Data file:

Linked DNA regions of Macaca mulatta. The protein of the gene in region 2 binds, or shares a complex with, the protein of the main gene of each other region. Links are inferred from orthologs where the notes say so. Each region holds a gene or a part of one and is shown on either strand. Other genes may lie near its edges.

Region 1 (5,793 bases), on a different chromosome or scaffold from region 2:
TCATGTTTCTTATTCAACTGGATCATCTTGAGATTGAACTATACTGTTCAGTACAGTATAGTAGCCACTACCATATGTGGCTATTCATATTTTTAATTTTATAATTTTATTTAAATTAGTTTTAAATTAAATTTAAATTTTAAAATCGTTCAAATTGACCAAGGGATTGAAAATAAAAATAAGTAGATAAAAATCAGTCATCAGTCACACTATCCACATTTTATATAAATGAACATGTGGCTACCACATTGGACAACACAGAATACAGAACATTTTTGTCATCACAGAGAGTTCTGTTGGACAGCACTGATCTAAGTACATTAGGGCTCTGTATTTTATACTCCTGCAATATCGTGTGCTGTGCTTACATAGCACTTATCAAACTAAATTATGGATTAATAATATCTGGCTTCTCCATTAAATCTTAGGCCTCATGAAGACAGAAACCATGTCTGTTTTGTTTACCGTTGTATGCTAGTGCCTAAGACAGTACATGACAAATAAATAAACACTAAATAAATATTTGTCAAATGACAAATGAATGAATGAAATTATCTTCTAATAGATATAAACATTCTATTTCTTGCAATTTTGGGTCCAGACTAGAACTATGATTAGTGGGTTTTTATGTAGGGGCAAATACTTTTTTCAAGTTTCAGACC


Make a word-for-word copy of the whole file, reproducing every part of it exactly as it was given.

Linked DNA regions of Macaca mulatta. The protein of the gene in region 2 binds, or shares a complex with, the protein of the main gene of each other region. Links are inferred from orthologs where the notes say so. Each region holds a gene or a part of one and is shown on either strand. Other genes may lie near its edges.

Region 1 (5,793 bases), on a different chromosome or scaffold from region 2:
TCATGTTTCTTATTCAACTGGATCATCTTGAGATTGAACTATACTGTTCAGTACAGTATAGTAGCCACTACCATATGTGGCTATTCATATTTTTAATTTTATAATTTTATTTAAATTAGTTTTAAATTAAATTTAAATTTTAAAATCGTTCAAATTGACCAAGGGATTGAAAATAAAAATAAGTAGATAAAAATCAGTCATCAGTCACACTATCCACATTTTATATAAATGAACATGTGGCTACCACATTGGACAACACAGAATACAGAACATTTTTGTCATCACAGAGAGTTCTGTTGGACAGCACTGATCTAAGTACATTAGGGCTCTGTATTTTATACTCCTGCAATATCGTGTGCTGTGCTTACATAGCACTTATCAAACTAAATTATGGATTAATAATATCTGGCTTCTCCATTAAATCTTAGGCCTCATGAAGACAGAAACCATGTCTGTTTTGTTTACCGTTGTATGCTAGTGCCTAAGACAGTACATGACAAATAAATAAACACTAAATAAATATTTGTCAAATGACAAATGAATGAATGAAATTATCTTCTAATAGATATAAACATTCTATTTCTTGCAATTTTGGGTCCAGACTAGAACTATGATTAGTGGGTTTTTATGTAGGGGCAAATACTTTTTTCAAGTTTCAGACC